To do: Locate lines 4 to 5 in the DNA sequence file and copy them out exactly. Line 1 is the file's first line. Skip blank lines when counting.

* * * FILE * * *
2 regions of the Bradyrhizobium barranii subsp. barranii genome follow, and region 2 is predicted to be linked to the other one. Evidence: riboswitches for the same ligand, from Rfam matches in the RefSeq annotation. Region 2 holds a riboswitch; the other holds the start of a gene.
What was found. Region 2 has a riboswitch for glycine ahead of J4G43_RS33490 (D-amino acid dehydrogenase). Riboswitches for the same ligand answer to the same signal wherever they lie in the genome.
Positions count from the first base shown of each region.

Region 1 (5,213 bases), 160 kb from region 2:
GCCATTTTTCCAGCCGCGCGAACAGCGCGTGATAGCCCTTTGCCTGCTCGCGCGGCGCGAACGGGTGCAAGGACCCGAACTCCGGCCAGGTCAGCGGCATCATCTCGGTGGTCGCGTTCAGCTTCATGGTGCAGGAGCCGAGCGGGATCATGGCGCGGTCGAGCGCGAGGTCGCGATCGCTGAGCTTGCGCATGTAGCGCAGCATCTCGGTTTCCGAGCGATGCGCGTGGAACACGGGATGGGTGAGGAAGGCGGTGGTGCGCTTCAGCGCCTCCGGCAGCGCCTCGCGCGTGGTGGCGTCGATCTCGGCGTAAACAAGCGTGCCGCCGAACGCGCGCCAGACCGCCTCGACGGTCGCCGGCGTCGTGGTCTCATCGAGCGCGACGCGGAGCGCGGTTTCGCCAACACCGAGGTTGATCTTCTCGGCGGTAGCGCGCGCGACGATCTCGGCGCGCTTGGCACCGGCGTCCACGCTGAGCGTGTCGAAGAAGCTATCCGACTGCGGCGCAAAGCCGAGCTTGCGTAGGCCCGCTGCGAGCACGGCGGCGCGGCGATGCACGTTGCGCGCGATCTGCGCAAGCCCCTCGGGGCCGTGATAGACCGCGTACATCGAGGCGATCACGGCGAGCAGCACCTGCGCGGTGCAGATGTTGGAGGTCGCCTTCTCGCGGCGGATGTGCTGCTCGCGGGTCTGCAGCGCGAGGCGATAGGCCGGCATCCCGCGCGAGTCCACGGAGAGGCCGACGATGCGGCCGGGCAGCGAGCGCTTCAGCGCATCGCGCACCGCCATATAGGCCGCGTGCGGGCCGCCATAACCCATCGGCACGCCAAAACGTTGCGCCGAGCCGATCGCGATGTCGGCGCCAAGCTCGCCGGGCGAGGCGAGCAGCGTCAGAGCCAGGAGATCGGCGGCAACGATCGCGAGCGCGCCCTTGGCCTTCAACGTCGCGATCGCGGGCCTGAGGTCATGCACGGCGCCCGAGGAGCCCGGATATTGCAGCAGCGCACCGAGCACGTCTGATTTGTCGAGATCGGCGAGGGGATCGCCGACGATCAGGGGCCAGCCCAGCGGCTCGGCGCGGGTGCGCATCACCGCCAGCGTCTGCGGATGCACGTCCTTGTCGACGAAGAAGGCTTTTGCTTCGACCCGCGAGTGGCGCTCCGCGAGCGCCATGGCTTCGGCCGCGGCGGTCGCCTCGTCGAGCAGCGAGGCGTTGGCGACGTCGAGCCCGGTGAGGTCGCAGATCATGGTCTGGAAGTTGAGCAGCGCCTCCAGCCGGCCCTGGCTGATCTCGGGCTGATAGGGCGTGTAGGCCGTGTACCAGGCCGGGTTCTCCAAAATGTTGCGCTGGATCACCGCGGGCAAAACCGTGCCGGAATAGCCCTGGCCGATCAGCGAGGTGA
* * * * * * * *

Region 1 (5,213 bases), 160 kb from region 2:
GCCATTTTTCCAGCCGCGCGAACAGCGCGTGATAGCCCTTTGCCTGCTCGCGCGGCGCGAACGGGTGCAAGGACCCGAACTCCGGCCAGGTCAGCGGCATCATCTCGGTGGTCGCGTTCAGCTTCATGGTGCAGGAGCCGAGCGGGATCATGGCGCGGTCGAGCGCGAGGTCGCGATCGCTGAGCTTGCGCATGTAGCGCAGCATCTCGGTTTCCGAGCGATGCGCGTGGAACACGGGATGGGTGAGGAAGGCGGTGGTGCGCTTCAGCGCCTCCGGCAGCGCCTCGCGCGTGGTGGCGTCGATCTCGGCGTAAACAAGCGTGCCGCCGAACGCGCGCCAGACCGCCTCGACGGTCGCCGGCGTCGTGGTCTCATCGAGCGCGACGCGGAGCGCGGTTTCGCCAACACCGAGGTTGATCTTCTCGGCGGTAGCGCGCGCGACGATCTCGGCGCGCTTGGCACCGGCGTCCACGCTGAGCGTGTCGAAGAAGCTATCCGACTGCGGCGCAAAGCCGAGCTTGCGTAGGCCCGCTGCGAGCACGGCGGCGCGGCGATGCACGTTGCGCGCGATCTGCGCAAGCCCCTCGGGGCCGTGATAGACCGCGTACATCGAGGCGATCACGGCGAGCAGCACCTGCGCGGTGCAGATGTTGGAGGTCGCCTTCTCGCGGCGGATGTGCTGCTCGCGGGTCTGCAGCGCGAGGCGATAGGCCGGCATCCCGCGCGAGTCCACGGAGAGGCCGACGATGCGGCCGGGCAGCGAGCGCTTCAGCGCATCGCGCACCGCCATATAGGCCGCGTGCGGGCCGCCATAACCCATCGGCACGCCAAAACGTTGCGCCGAGCCGATCGCGATGTCGGCGCCAAGCTCGCCGGGCGAGGCGAGCAGCGTCAGAGCCAGGAGATCGGCGGCAACGATCGCGAGCGCGCCCTTGGCCTTCAACGTCGCGATCGCGGGCCTGAGGTCATGCACGGCGCCCGAGGAGCCCGGATATTGCAGCAGCGCACCGAGCACGTCTGATTTGTCGAGATCGGCGAGGGGATCGCCGACGATCAGGGGCCAGCCCAGCGGCTCGGCGCGGGTGCGCATCACCGCCAGCGTCTGCGGATGCACGTCCTTGTCGACGAAGAAGGCTTTTGCTTCGACCCGCGAGTGGCGCTCCGCGAGCGCCATGGCTTCGGCCGCGGCGGTCGCCTCGTCGAGCAGCGAGGCGTTGGCGACGTCGAGCCCGGTGAGGTCGCAGATCATGGTCTGGAAGTTGAGCAGCGCCTCCAGCCGGCCCTGGCTGATCTCGGGCTGATAGGGCGTGTAGGCCGTGTACCAGGCCGGGTTCTCCAAAATGTTGCGCTGGATCACCGCGGGCAAAACCGTGCCGGAATAGCCCTGGCCGATCAGCGAGGTGA